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Statistical Analysis of Small-Scale Membrane Signaling Reactions: the Role of Membrane Recruitment and Catalysis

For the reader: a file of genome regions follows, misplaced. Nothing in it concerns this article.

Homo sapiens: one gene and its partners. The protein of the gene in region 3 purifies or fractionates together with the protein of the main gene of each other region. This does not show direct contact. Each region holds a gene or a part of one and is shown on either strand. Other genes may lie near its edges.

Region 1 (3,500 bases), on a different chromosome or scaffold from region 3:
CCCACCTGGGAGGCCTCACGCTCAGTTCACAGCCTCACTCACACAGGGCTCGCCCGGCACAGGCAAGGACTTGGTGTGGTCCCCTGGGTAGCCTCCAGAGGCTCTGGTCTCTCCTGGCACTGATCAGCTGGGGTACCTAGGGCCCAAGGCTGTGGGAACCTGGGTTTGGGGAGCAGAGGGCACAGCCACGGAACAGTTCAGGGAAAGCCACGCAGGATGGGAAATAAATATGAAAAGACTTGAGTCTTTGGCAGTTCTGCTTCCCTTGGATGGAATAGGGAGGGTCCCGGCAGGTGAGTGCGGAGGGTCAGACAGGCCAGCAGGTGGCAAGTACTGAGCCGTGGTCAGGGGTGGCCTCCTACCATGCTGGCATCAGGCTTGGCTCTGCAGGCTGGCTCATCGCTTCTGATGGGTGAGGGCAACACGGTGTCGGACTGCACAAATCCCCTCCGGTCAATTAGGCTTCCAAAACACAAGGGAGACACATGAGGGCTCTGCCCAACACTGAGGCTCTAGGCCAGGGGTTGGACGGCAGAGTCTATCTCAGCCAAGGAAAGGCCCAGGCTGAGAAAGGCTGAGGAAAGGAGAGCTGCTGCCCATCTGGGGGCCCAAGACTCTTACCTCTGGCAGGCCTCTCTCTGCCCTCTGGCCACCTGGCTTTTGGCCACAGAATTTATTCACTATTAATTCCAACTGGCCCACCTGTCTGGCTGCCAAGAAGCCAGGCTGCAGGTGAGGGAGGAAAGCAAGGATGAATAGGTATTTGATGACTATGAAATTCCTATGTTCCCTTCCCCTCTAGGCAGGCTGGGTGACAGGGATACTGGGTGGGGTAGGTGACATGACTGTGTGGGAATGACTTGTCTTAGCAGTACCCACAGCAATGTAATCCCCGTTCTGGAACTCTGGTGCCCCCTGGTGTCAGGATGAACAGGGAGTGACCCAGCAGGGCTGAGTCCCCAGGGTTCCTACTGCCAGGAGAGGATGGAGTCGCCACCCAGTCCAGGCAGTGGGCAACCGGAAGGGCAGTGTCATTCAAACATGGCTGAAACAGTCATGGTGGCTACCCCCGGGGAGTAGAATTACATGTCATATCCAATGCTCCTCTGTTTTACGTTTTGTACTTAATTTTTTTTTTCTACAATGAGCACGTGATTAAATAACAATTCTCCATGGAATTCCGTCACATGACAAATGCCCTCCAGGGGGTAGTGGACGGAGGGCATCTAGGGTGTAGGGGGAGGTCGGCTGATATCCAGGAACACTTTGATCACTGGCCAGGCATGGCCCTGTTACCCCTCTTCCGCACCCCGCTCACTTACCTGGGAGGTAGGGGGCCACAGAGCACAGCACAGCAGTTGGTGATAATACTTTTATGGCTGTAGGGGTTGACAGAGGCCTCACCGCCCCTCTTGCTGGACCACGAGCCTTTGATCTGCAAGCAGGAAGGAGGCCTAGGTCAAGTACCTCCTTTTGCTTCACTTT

Molecular kinetics in living systems fundamentally shape the response function of signal transduction. Signaling cascades in cells are often initiated and amplified at the plasma membranes, where decisions are made under constant presence of molecular noise. Conceivably, the signaling geometry of membrane reactions are intimately related to the system’s ability to robustly detect signals, down to single-molecule level. However, the physical mechanisms of signal transduction embedded in membrane signaling reactions are poorly understood. One of the limitations stems from a lack of well-controlled experimental assay to conceptualize the role of stochastic processes in membrane signaling. In this dissertation, I attempt to lessen this gap by developing single-molecule assays accompanied with statistical kinetics theory to analyze the molecular processes of reconstituted biochemical systems, derived from T-cell receptor triggering, on supported membranes. Broadly speaking, cytosolic proteins in membrane signaling reactions commonly follow a membrane recruitment-activation protocol. Therefore, the content of this dissertation will begin by discussing the role of membrane recruitment in signaling accuracy, with specific emphasis on kinetic proofreading. The later section focuses on the activities after successful activation, from determination of simple catalysis to elaboration of a bistable network response. These discourse hopefully provide a basis to discuss the design principles underlying signaling reactions.

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